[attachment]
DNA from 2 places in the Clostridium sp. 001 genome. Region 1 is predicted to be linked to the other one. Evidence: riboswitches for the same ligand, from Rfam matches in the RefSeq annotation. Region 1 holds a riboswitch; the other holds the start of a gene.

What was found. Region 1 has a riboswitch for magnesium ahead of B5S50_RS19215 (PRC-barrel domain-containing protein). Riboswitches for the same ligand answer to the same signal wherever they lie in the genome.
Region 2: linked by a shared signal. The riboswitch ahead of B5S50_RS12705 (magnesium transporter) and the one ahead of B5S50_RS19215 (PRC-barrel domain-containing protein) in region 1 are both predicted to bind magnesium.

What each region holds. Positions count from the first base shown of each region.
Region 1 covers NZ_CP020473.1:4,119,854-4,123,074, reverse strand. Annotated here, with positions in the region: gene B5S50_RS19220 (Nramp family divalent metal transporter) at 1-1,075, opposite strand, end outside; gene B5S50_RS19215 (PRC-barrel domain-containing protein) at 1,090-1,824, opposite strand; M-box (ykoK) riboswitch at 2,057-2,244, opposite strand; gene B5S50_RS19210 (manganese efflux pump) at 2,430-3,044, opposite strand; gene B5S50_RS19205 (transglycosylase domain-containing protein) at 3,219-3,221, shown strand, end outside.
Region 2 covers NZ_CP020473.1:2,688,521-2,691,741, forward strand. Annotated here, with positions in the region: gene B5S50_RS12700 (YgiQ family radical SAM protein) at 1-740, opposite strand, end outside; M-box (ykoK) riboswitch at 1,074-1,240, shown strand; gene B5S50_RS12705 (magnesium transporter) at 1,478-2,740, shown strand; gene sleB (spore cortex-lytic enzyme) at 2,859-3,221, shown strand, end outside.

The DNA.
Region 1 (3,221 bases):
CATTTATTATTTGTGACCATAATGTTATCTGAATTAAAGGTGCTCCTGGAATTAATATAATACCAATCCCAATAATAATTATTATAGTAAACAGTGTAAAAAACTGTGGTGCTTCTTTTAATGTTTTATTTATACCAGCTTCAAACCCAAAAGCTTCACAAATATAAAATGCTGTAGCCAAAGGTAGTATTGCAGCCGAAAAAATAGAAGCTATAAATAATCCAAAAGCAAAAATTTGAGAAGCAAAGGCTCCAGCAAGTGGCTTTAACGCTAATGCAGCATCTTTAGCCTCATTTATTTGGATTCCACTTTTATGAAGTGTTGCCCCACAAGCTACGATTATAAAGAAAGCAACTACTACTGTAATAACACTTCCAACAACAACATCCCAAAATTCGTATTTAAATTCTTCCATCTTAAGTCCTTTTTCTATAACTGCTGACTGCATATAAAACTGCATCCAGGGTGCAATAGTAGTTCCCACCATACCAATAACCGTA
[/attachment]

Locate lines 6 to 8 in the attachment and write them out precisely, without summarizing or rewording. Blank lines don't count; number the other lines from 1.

Region 2 covers NZ_CP020473.1:2,688,521-2,691,741, forward strand. Annotated here, with positions in the region: gene B5S50_RS12700 (YgiQ family radical SAM protein) at 1-740, opposite strand, end outside; M-box (ykoK) riboswitch at 1,074-1,240, shown strand; gene B5S50_RS12705 (magnesium transporter) at 1,478-2,740, shown strand; gene sleB (spore cortex-lytic enzyme) at 2,859-3,221, shown strand, end outside.

The DNA.
Region 1 (3,221 bases):